In the Purdy era of Baraboo, came Dr. Seth P. Angle. He and his wife first appeared in a one horse buggy in lower town, which was then the whole town. No one knows how they crossed the Baraboo, as it was before the time of bridges. But those who best knew Seth are certain that they did not come out of the clouds. Stopping at almost the first little frame house where the Jackson tavern afterwards stood so many years, the Dr. hastily put up a shanty and moved in; this was on the corner afterwards occupied by the Geo. Hiles store. Here the Dr. remained two years and then built a fine frame house as the standard was in those days, on the hill just north of the present winter quarters of the Ringling Bros. show. He was a smart and active man considerably older than his wife. No one knows where they came from to Baraboo or where he went to at the end of five or six years residence. Like many ill-fated marriages where one is much the elder, a parting came and she joined the sisters of charity, that still haven of so many waifs on the sea of life. One incident that is not forgotten is his experience with his family cow; it was attacked with a sort of mad itch to the degree that the suffering animal would even bite off chunks of her flesh. The body was afterwards found in the troubled waters of the river, but whether its owner pushed her in or she madly rushed in, for relief no one ever knew.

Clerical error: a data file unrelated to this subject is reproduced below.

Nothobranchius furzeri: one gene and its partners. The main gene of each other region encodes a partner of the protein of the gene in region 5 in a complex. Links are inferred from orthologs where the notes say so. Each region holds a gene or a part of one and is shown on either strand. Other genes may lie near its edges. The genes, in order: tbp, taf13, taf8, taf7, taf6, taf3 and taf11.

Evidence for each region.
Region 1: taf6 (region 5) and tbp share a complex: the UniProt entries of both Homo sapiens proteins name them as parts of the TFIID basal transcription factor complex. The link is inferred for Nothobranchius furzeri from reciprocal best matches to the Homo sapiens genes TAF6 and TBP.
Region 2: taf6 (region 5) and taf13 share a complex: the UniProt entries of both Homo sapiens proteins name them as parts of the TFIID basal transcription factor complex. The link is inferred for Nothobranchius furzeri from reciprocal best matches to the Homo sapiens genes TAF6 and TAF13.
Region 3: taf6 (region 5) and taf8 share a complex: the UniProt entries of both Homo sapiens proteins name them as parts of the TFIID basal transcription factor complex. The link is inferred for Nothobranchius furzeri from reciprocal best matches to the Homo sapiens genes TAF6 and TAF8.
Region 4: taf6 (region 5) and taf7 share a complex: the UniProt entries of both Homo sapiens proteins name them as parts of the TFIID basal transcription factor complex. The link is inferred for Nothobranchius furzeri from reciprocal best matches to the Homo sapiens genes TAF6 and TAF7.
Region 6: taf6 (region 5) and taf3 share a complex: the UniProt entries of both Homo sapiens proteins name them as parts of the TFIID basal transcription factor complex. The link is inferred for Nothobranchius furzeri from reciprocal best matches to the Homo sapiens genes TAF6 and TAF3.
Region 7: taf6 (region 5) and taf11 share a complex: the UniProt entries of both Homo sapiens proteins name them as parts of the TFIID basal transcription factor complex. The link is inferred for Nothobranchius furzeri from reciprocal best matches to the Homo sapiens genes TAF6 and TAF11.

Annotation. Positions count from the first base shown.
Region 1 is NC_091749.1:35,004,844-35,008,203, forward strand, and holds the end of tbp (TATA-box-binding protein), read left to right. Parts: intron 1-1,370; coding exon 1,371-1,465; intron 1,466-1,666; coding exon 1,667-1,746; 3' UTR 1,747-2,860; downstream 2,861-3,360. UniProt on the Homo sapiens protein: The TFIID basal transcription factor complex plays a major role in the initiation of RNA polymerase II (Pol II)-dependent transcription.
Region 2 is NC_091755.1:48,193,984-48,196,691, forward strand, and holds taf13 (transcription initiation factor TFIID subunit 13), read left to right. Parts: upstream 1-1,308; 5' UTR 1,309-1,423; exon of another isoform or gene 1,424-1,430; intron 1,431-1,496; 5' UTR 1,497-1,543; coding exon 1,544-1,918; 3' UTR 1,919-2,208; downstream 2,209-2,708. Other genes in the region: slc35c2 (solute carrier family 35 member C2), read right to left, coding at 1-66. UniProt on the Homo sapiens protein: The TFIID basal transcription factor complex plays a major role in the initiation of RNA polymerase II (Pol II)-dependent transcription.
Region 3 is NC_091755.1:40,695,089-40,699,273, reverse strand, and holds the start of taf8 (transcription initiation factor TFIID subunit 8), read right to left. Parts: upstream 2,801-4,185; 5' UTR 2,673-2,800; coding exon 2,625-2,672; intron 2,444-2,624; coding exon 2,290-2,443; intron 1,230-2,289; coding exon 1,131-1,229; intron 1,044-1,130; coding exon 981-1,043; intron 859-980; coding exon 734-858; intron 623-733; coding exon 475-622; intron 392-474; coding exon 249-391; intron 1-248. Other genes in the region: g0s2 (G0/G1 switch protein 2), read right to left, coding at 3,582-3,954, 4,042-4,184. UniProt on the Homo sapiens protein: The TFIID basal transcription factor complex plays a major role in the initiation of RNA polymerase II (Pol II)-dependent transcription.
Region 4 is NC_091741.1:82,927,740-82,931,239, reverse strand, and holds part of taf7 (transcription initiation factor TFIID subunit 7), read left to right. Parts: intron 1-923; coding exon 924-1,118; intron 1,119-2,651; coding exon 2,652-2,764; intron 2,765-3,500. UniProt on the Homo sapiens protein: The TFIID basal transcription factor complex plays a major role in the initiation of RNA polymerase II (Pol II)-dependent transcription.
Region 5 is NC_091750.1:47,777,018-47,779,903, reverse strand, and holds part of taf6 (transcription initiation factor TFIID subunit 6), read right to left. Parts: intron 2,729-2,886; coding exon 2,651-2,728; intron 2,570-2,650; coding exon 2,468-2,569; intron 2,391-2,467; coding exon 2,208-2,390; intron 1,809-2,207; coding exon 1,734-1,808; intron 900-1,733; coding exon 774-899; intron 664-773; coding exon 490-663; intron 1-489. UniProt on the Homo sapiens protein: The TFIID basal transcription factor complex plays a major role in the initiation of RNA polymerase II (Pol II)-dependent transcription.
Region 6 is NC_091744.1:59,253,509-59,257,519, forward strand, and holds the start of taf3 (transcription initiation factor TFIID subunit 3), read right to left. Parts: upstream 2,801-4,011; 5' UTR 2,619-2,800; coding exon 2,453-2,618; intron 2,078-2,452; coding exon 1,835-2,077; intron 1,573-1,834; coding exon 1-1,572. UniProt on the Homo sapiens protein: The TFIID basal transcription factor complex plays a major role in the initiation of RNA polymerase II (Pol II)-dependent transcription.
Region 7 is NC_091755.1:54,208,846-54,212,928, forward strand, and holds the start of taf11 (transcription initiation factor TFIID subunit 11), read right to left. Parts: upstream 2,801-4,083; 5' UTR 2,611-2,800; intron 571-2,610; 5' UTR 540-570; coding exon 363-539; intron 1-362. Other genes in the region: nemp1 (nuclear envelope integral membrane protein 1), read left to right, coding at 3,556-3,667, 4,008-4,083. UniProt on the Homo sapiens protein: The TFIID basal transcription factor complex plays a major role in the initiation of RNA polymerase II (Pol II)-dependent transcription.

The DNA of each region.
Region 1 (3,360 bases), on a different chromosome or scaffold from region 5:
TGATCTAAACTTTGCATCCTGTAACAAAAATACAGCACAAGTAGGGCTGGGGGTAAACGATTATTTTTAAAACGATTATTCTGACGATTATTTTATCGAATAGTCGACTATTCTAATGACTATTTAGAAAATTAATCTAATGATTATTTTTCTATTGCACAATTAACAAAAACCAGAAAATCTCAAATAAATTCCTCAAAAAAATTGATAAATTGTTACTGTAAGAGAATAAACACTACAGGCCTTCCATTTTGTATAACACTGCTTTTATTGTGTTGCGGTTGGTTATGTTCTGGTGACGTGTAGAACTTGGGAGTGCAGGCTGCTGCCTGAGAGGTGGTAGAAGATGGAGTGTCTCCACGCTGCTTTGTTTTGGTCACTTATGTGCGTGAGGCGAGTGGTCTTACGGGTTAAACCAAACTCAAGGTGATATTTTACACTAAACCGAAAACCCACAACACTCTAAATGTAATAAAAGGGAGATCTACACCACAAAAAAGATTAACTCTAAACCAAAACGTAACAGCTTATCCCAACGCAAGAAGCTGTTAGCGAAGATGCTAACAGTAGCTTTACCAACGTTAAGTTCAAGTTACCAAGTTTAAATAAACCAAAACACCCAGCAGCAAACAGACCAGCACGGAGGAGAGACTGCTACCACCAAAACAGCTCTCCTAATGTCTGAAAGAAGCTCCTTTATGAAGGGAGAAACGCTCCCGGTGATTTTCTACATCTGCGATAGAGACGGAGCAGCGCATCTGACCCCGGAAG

Eber Crandall was another of the early ones in 1848; he had three brothers, all farmers except himself, and one a doctor. These were also York state folks. Eber was quite a gentleman, at least in his own opinion, which is always to precede other’s opinion on such matters. He prided himself on little work and that he could, as he said, make his living by his wits; but whether he did or not, is subject to serious doubt. Of one thing there is no doubt, that his wife was a fine singer and very pretty; she was a second wife and Eber used to tell how he discovered her in N.Y. while stopping at a hotel, and there was such disparity in age that while she was a babe he held her on his lap. He of course had the advantage of his future spouse in points of everything except perhaps age.